Midnight Suns plays slow in some ways, but every move feels like it counts. It’s chess and Uno, but with better violence. As a Marvel fan, I was immediately engrossed in the story, the array of characters that were showing up, fun references, and some really deep cuts from the comics mixed into the dialog. While I searched the grounds and uncovered secrets, I took time out for movie nights, painted, and helped Blade start a book club, just so he could hit on Captain Marvel. I’m really rooting for those two crazy kids.

The game is long, and I’m just now on the last few missions. It’s full of side activities and bonuses, but nothing feels like a waste of time. After each day/night cycle, I find myself poring over captured intel to send characters out on missions, selecting my training partners, and choosing between new cards. I study my decks before each mission to make sure my team is as ready as they can be and it’s tough to put the controller down. I’m not just seeing this mission through to the end, I want it done right, and I want to make the most of it.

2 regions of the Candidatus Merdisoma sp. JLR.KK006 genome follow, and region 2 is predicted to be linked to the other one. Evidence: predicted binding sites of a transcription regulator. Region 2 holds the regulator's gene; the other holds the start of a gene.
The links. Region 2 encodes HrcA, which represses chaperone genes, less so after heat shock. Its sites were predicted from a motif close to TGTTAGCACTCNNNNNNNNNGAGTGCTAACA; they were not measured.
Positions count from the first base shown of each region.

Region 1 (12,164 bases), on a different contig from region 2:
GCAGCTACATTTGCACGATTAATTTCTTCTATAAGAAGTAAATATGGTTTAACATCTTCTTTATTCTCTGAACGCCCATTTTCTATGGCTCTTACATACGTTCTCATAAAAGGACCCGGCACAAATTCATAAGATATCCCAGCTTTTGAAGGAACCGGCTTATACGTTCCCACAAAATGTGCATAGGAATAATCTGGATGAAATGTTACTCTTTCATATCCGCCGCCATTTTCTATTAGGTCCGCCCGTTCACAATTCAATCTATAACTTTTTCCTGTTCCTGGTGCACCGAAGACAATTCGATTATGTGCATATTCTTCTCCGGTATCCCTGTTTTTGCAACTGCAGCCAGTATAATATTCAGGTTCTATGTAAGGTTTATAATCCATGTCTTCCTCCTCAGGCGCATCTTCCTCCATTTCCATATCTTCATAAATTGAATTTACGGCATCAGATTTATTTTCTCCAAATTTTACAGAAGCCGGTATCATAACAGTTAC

Marvel Snap was an even harder sell because at first, I thought it was strictly a mobile game. Albinism causes my vision to be quite horrible, and I already spend too much time on my phone, so with those two factors, I tend to ignore games on those devices. I had recently rediscovered my love of X-Men Trading Cards, however, and the nostalgia and love of those cards immediately got me looking at all of the available artwork for this new game, even if I was never going to play it. One simple nudge from a friend was all it took, as he told me that Snap was also available on Steam. Nothing else needed to be said.

To say I was hooked on this new time sink seems like a drastic understatement. It wasn’t long before I had memorized the names and abilities of the lands, or at least knew the image well enough that I didn’t need my magnifier to play. I had a solid understanding of the cards, and on the occasion I ran into a new one, the little bit of reading involved didn’t slow me down too much. Now I was snapping everywhere.

The premise is incredibly simple. There are three locations/lanes/lands, and the winner is the person who has more points than their opponent after two of them (a tie goes to the total score). Each card has an energy cost and a power level, adding up those numbers is how we win, but many cards also have an ability or condition for playing them, which is where things get interesting. Every deck is 12 cards, and games are usually six rounds, but there are a couple of things that can change that.